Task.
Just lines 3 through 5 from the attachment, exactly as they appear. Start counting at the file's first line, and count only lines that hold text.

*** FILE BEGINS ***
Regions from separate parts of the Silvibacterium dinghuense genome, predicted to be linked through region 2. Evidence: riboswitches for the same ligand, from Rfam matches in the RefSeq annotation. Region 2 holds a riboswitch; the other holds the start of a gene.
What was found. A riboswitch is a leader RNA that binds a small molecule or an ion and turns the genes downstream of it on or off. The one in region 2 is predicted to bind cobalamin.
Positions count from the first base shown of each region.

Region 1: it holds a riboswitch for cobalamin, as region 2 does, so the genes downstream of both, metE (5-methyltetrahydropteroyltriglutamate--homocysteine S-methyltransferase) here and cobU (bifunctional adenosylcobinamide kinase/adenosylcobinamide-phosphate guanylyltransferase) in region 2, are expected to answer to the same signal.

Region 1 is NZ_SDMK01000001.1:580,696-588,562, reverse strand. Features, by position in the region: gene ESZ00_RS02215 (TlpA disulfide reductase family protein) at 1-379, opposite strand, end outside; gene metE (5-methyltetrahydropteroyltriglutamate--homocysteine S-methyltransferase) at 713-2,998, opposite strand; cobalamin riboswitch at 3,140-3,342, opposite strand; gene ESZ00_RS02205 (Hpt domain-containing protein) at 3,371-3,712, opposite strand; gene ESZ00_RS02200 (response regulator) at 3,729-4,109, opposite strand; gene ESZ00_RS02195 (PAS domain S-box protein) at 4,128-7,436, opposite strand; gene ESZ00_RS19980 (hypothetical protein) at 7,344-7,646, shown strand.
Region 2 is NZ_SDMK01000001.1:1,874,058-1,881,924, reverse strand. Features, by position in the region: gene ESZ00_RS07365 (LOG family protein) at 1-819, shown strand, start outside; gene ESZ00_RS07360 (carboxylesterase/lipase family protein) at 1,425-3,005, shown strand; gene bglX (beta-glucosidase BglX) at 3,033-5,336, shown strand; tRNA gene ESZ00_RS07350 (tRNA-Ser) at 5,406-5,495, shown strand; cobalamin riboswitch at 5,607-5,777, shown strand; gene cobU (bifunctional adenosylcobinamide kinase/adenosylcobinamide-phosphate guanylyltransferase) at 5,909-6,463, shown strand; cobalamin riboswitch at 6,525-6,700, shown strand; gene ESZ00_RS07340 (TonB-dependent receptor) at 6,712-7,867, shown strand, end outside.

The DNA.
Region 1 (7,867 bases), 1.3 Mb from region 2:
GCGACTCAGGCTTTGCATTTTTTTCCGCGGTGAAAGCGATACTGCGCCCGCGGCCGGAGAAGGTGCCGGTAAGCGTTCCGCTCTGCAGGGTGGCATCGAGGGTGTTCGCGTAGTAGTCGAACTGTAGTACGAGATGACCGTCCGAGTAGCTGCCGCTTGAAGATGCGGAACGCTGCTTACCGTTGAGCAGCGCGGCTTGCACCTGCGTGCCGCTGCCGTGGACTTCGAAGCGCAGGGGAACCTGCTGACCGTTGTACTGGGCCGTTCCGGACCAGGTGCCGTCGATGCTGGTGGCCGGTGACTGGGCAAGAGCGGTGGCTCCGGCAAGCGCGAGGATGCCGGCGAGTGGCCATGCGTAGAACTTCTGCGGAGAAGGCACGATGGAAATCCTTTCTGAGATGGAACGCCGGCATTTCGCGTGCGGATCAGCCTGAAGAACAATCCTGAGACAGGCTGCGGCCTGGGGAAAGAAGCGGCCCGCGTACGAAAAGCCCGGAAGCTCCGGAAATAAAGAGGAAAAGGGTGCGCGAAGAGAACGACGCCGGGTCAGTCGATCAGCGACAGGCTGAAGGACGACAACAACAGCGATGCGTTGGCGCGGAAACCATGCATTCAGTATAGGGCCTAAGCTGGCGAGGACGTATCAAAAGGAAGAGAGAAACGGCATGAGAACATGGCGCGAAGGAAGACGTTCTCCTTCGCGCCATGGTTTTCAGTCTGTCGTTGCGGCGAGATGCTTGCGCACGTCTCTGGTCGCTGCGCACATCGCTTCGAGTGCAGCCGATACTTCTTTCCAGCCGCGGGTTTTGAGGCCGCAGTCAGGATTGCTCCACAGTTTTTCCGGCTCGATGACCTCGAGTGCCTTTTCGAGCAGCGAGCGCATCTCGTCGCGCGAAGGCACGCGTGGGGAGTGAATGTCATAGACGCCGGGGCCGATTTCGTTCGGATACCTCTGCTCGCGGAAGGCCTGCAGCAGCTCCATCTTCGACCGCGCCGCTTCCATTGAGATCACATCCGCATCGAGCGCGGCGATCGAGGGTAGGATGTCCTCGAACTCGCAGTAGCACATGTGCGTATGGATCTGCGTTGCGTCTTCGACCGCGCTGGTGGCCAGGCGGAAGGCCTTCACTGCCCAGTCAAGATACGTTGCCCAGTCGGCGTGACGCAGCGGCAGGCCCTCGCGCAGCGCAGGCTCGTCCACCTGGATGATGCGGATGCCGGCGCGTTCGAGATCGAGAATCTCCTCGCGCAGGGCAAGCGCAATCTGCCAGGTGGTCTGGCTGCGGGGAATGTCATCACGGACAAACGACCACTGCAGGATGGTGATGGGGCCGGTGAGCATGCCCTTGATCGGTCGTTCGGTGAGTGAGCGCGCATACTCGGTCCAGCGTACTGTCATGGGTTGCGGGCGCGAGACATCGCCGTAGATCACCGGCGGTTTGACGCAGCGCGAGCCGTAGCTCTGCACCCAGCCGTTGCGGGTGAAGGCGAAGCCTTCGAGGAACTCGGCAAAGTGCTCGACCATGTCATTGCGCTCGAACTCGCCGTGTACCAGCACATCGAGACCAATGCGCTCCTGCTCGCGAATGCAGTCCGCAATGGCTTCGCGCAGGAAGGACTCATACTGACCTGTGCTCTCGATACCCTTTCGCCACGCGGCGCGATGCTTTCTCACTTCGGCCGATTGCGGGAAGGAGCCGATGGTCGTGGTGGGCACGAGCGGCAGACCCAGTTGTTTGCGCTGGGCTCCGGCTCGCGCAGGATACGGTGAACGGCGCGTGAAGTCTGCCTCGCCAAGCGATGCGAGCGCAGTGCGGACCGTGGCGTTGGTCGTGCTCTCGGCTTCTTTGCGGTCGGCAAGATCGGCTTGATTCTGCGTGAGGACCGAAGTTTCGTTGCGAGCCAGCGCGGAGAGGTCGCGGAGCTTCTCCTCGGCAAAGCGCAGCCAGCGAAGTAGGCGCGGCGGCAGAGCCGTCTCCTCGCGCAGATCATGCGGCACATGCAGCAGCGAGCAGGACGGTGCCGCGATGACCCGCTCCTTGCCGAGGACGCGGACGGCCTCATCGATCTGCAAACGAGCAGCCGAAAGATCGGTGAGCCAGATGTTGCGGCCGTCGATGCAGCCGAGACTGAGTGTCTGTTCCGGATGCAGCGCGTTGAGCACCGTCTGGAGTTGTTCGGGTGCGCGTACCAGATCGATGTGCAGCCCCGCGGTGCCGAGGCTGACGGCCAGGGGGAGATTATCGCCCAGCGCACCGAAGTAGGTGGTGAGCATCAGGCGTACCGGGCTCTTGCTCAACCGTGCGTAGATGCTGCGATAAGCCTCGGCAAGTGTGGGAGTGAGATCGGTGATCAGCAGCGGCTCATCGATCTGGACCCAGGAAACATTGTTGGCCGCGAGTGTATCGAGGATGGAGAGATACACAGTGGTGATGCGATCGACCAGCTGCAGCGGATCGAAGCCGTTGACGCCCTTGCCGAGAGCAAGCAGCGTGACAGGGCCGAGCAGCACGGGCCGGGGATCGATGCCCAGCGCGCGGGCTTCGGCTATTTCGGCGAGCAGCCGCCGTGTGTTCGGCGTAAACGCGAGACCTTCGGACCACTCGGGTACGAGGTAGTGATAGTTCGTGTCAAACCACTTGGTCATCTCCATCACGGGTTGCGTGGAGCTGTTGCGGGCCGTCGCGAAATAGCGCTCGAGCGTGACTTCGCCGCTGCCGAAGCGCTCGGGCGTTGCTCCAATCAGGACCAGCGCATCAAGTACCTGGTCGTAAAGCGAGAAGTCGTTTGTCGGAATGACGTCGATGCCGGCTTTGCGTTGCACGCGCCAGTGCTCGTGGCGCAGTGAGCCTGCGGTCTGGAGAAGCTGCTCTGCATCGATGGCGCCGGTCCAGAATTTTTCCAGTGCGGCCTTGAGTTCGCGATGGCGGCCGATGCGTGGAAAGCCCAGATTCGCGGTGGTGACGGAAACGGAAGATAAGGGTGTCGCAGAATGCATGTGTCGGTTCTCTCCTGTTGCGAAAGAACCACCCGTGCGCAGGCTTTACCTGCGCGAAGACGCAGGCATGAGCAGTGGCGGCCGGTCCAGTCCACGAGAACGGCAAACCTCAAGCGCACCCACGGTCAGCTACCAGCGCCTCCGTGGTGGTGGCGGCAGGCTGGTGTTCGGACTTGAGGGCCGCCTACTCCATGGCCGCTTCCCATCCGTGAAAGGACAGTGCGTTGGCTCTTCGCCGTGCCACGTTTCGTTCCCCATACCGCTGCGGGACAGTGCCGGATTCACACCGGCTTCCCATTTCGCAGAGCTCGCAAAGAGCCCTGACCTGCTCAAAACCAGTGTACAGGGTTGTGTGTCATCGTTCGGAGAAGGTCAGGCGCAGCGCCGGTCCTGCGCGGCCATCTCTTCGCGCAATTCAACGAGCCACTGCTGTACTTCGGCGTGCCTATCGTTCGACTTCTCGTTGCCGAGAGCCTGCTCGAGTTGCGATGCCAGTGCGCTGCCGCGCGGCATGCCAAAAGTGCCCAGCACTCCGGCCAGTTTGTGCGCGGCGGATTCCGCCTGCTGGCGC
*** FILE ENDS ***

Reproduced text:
Positions count from the first base shown of each region.

Region 1: it holds a riboswitch for cobalamin, as region 2 does, so the genes downstream of both, metE (5-methyltetrahydropteroyltriglutamate--homocysteine S-methyltransferase) here and cobU (bifunctional adenosylcobinamide kinase/adenosylcobinamide-phosphate guanylyltransferase) in region 2, are expected to answer to the same signal.

Region 1 is NZ_SDMK01000001.1:580,696-588,562, reverse strand. Features, by position in the region: gene ESZ00_RS02215 (TlpA disulfide reductase family protein) at 1-379, opposite strand, end outside; gene metE (5-methyltetrahydropteroyltriglutamate--homocysteine S-methyltransferase) at 713-2,998, opposite strand; cobalamin riboswitch at 3,140-3,342, opposite strand; gene ESZ00_RS02205 (Hpt domain-containing protein) at 3,371-3,712, opposite strand; gene ESZ00_RS02200 (response regulator) at 3,729-4,109, opposite strand; gene ESZ00_RS02195 (PAS domain S-box protein) at 4,128-7,436, opposite strand; gene ESZ00_RS19980 (hypothetical protein) at 7,344-7,646, shown strand.